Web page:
VENI grant for Dr. Laurentius Huber (FPN)
The Netherlands Organisation for Scientific Research (NWO) has awarded a VENI grant to eight young, highly promising UM scientists. In total 154 young scientists receive a VENI grant worth up to 250,000 euros. The grant provides the laureates with the opportunity to further elaborate their own ideas during a period of three years.
The Faculty of Psychology and Neuroscience is excited to welcome Dr. Laurentius Huber, who will be joining our faculty in January to work on his VENI project “Understanding how the connections between our brain’s cortical layers make us who we are”. But, we’ll let Laurentius introduce himself and his work:
“I’m Laurentius Huber and I received my doctoral degree in physics at the Max Planck Institute for Human Cognitive and Brain Sciences in Leipzig, Germany in 2015. Between 2015 and 2018, I did my Post-Doc work with Peter Bandettini at the National Institutes of Health in Bethesda (USA) focusing on methods development to map changes in brain functional activity at sub-millimeter scales in humans.
I am interested in non-invasive brain imaging methods (layer-fMRI) to capture changes in brain activity at very high resolutions up to the level of cortical layers (layers of the brain that play a key role in consciousness, memory, attention, cognition, perception, awareness, thought, and language). With his layer-fMRI methodology, researchers can ask questions about information flow through the brain.
In January 2019, I will move to Maastricht to work in the group of Prof. Dr. Benedikt Poser on the VENI project entitled “Understanding how the connections between our brain’s cortical layers make us who we are". In this project, I want to transform the methodology of layer-fMRI from an MRI-physics gimmick into a widely applicable and robust research tool.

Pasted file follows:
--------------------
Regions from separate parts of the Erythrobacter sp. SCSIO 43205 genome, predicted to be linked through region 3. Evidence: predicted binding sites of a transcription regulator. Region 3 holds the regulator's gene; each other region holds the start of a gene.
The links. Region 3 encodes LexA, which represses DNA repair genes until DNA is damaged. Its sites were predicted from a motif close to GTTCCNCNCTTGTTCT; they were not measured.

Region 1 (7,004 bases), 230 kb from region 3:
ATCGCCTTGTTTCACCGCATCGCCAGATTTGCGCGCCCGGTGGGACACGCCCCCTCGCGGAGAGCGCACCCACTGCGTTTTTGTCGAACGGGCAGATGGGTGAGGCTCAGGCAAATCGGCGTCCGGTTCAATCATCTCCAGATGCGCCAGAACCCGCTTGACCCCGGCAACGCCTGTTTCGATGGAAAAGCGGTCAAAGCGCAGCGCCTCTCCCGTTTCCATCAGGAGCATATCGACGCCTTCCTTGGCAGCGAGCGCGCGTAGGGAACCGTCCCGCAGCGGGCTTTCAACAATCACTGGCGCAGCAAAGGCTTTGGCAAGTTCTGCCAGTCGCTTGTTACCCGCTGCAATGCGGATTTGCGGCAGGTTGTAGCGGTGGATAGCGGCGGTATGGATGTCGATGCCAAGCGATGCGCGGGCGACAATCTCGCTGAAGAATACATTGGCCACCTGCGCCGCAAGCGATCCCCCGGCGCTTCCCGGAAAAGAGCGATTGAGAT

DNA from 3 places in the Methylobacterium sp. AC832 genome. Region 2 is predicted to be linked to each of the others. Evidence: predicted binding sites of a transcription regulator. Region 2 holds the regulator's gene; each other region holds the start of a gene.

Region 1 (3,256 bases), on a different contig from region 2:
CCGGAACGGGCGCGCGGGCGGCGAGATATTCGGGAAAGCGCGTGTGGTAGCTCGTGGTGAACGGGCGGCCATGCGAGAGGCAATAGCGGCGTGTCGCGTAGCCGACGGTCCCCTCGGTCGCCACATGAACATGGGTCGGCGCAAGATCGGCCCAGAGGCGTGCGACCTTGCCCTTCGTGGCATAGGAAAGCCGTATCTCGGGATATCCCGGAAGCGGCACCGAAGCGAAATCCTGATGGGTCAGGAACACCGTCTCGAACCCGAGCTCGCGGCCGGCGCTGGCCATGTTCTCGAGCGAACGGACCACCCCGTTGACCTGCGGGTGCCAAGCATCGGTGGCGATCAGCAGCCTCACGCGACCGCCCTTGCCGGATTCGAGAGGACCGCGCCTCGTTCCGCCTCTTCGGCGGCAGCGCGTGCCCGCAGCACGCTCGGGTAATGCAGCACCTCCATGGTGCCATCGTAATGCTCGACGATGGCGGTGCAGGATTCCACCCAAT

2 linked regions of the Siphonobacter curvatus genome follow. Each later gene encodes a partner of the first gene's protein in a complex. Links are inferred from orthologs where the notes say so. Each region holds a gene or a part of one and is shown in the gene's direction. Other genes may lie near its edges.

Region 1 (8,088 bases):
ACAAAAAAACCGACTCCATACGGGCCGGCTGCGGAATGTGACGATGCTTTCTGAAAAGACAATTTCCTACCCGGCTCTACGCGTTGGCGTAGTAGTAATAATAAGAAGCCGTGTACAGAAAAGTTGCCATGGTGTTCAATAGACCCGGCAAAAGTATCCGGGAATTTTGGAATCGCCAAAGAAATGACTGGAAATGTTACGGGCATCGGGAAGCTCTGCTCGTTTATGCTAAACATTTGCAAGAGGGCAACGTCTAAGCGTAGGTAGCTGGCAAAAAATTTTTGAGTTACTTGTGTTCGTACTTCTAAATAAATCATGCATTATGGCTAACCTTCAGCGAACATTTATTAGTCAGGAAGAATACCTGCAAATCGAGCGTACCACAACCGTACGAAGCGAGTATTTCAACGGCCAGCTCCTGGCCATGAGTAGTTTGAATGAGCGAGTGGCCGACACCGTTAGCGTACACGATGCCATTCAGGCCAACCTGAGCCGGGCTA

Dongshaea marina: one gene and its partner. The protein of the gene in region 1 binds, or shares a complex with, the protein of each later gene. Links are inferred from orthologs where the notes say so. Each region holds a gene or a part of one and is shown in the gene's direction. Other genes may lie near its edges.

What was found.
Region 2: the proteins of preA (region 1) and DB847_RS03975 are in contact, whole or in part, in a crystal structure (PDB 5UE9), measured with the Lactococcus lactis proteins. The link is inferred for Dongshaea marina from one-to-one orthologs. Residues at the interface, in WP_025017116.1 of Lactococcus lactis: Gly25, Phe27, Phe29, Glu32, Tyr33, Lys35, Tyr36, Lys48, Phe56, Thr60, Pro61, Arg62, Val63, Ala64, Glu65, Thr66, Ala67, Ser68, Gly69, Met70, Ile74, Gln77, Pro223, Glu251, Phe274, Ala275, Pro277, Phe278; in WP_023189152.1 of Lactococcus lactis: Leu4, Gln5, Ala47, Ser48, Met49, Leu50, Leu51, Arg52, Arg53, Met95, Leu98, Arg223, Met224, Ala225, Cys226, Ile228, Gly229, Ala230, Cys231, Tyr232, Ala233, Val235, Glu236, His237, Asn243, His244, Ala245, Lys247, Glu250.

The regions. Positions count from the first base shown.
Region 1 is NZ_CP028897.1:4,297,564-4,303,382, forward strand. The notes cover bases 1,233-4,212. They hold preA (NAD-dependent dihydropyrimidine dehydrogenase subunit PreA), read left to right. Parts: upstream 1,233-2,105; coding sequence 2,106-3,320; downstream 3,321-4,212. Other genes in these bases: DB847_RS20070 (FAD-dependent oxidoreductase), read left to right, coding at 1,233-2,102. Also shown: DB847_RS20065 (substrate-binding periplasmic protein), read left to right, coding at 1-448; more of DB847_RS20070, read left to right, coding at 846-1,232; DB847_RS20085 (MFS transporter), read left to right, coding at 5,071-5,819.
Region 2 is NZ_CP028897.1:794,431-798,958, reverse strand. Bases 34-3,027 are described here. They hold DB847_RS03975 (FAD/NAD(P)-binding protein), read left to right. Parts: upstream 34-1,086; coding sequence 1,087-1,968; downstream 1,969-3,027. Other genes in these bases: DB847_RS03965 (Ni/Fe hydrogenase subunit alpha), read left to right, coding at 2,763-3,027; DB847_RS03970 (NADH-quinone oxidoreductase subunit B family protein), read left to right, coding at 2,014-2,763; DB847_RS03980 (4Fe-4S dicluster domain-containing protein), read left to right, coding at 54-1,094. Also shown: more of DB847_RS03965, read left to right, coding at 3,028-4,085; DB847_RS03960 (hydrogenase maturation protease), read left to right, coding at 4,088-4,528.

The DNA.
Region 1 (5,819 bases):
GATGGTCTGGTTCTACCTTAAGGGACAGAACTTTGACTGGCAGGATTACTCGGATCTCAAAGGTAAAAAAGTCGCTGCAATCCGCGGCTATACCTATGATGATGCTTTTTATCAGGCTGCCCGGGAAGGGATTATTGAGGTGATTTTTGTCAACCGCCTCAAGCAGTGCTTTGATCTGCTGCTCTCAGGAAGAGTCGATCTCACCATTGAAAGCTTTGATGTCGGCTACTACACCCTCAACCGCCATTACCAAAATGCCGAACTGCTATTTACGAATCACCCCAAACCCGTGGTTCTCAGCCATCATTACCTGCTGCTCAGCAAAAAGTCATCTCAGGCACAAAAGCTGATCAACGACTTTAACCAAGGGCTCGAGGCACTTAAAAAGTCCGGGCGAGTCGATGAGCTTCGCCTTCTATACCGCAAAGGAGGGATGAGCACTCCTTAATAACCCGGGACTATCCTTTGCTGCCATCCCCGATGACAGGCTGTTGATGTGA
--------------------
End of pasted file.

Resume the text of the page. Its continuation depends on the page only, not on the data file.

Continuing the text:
I hope that upon the successful completion of the VENI project, a large spectrum of researchers will be able to straightforwardly investigate the brain's information flow in individual people non-invasively. This allows us to capture how individual peoples’ brains engage different information processes for the same tasks.”
Graphical abstract: In this VENI, I am working on methods to measure the information flow through the brain non-invasively with advanced MRI. With this method, researchers will be able to see 1.) where a brain area receives input from other brain areas, 2.) how this information is process and 3.) how the result of the neural computation is sent to the other areas or the body's muscles. It will be investigated how these brain connections are different for individual people.